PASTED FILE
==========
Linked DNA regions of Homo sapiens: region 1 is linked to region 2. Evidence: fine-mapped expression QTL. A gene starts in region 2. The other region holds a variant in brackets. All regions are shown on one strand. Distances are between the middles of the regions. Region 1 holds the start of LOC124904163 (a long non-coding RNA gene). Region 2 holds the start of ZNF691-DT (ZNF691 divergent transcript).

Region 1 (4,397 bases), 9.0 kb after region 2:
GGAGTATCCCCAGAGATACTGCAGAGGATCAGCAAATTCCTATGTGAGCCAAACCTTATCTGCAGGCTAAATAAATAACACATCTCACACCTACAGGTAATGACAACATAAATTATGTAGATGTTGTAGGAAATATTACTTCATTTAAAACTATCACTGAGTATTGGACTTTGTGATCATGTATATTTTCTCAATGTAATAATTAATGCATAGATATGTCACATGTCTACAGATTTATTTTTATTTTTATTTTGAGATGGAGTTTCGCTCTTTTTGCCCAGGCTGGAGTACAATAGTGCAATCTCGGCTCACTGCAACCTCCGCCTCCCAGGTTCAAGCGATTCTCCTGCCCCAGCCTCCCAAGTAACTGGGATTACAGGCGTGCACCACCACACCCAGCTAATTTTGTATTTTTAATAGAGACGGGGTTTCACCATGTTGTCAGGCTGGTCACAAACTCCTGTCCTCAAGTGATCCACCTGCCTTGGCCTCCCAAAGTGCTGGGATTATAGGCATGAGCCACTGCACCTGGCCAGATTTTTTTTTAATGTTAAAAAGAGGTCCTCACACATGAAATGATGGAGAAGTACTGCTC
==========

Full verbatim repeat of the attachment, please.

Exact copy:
Linked DNA regions of Homo sapiens: region 1 is linked to region 2. Evidence: fine-mapped expression QTL. A gene starts in region 2. The other region holds a variant in brackets. All regions are shown on one strand. Distances are between the middles of the regions. Region 1 holds the start of LOC124904163 (a long non-coding RNA gene). Region 2 holds the start of ZNF691-DT (ZNF691 divergent transcript).

Region 1 (4,397 bases), 9.0 kb after region 2:
GGAGTATCCCCAGAGATACTGCAGAGGATCAGCAAATTCCTATGTGAGCCAAACCTTATCTGCAGGCTAAATAAATAACACATCTCACACCTACAGGTAATGACAACATAAATTATGTAGATGTTGTAGGAAATATTACTTCATTTAAAACTATCACTGAGTATTGGACTTTGTGATCATGTATATTTTCTCAATGTAATAATTAATGCATAGATATGTCACATGTCTACAGATTTATTTTTATTTTTATTTTGAGATGGAGTTTCGCTCTTTTTGCCCAGGCTGGAGTACAATAGTGCAATCTCGGCTCACTGCAACCTCCGCCTCCCAGGTTCAAGCGATTCTCCTGCCCCAGCCTCCCAAGTAACTGGGATTACAGGCGTGCACCACCACACCCAGCTAATTTTGTATTTTTAATAGAGACGGGGTTTCACCATGTTGTCAGGCTGGTCACAAACTCCTGTCCTCAAGTGATCCACCTGCCTTGGCCTCCCAAAGTGCTGGGATTATAGGCATGAGCCACTGCACCTGGCCAGATTTTTTTTTAATGTTAAAAAGAGGTCCTCACACATGAAATGATGGAGAAGTACTGCTC